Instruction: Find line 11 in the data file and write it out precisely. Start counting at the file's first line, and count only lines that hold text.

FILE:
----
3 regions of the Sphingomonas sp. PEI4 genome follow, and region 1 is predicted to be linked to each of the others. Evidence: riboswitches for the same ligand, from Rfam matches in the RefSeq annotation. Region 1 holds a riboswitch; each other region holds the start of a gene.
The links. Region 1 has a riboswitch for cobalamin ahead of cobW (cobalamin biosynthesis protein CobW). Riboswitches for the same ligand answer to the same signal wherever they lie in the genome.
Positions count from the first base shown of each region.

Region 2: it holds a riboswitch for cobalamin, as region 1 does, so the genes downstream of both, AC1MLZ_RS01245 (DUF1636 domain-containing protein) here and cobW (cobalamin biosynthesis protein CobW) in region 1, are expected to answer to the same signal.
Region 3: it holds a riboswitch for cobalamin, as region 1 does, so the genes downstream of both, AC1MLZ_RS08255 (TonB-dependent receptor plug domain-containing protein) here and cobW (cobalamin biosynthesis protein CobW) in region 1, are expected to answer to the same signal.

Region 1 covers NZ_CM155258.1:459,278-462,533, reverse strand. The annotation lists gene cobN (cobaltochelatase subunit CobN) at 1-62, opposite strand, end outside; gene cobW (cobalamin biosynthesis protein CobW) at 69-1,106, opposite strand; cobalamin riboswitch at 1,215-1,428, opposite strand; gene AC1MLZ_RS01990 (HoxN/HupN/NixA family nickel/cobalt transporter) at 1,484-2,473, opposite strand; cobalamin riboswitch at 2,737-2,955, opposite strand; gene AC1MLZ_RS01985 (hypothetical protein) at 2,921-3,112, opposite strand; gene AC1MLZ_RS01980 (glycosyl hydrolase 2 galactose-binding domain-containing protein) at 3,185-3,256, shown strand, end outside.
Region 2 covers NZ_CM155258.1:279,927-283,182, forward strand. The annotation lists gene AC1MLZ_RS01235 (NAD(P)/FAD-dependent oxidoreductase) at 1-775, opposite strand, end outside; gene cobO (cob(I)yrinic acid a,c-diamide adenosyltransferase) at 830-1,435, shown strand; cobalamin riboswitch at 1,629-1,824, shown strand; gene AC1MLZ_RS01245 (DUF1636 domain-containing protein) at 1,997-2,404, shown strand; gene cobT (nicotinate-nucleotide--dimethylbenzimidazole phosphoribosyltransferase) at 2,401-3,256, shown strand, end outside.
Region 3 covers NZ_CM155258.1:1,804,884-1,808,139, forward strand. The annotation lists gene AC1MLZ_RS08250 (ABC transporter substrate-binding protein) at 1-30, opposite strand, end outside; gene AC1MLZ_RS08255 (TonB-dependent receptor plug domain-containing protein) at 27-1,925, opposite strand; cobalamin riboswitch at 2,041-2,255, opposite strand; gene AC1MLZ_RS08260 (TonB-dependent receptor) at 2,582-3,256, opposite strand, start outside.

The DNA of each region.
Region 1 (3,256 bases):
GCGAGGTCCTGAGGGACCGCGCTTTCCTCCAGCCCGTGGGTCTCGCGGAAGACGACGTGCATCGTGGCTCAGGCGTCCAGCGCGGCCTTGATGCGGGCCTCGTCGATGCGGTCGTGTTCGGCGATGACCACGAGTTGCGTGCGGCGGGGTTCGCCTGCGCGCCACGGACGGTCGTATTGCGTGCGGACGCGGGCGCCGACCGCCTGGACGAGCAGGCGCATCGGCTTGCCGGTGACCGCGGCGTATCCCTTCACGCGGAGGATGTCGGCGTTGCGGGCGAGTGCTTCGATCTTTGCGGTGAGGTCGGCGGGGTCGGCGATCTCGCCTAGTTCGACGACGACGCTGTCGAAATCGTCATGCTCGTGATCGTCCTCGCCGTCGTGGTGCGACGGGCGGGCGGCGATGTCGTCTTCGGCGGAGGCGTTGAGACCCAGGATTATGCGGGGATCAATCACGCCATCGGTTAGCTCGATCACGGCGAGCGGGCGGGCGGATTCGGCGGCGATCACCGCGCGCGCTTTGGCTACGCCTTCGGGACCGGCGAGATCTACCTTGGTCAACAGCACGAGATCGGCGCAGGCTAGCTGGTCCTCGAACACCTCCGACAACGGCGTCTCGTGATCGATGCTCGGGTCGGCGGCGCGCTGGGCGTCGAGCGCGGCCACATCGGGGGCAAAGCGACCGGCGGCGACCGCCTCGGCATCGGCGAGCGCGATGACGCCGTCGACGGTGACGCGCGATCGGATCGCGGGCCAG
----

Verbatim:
GCGAGGTCCTGAGGGACCGCGCTTTCCTCCAGCCCGTGGGTCTCGCGGAAGACGACGTGCATCGTGGCTCAGGCGTCCAGCGCGGCCTTGATGCGGGCCTCGTCGATGCGGTCGTGTTCGGCGATGACCACGAGTTGCGTGCGGCGGGGTTCGCCTGCGCGCCACGGACGGTCGTATTGCGTGCGGACGCGGGCGCCGACCGCCTGGACGAGCAGGCGCATCGGCTTGCCGGTGACCGCGGCGTATCCCTTCACGCGGAGGATGTCGGCGTTGCGGGCGAGTGCTTCGATCTTTGCGGTGAGGTCGGCGGGGTCGGCGATCTCGCCTAGTTCGACGACGACGCTGTCGAAATCGTCATGCTCGTGATCGTCCTCGCCGTCGTGGTGCGACGGGCGGGCGGCGATGTCGTCTTCGGCGGAGGCGTTGAGACCCAGGATTATGCGGGGATCAATCACGCCATCGGTTAGCTCGATCACGGCGAGCGGGCGGGCGGATTCGGCGGCGATCACCGCGCGCGCTTTGGCTACGCCTTCGGGACCGGCGAGATCTACCTTGGTCAACAGCACGAGATCGGCGCAGGCTAGCTGGTCCTCGAACACCTCCGACAACGGCGTCTCGTGATCGATGCTCGGGTCGGCGGCGCGCTGGGCGTCGAGCGCGGCCACATCGGGGGCAAAGCGACCGGCGGCGACCGCCTCGGCATCGGCGAGCGCGATGACGCCGTCGACGGTGACGCGCGATCGGATCGCGGGCCAG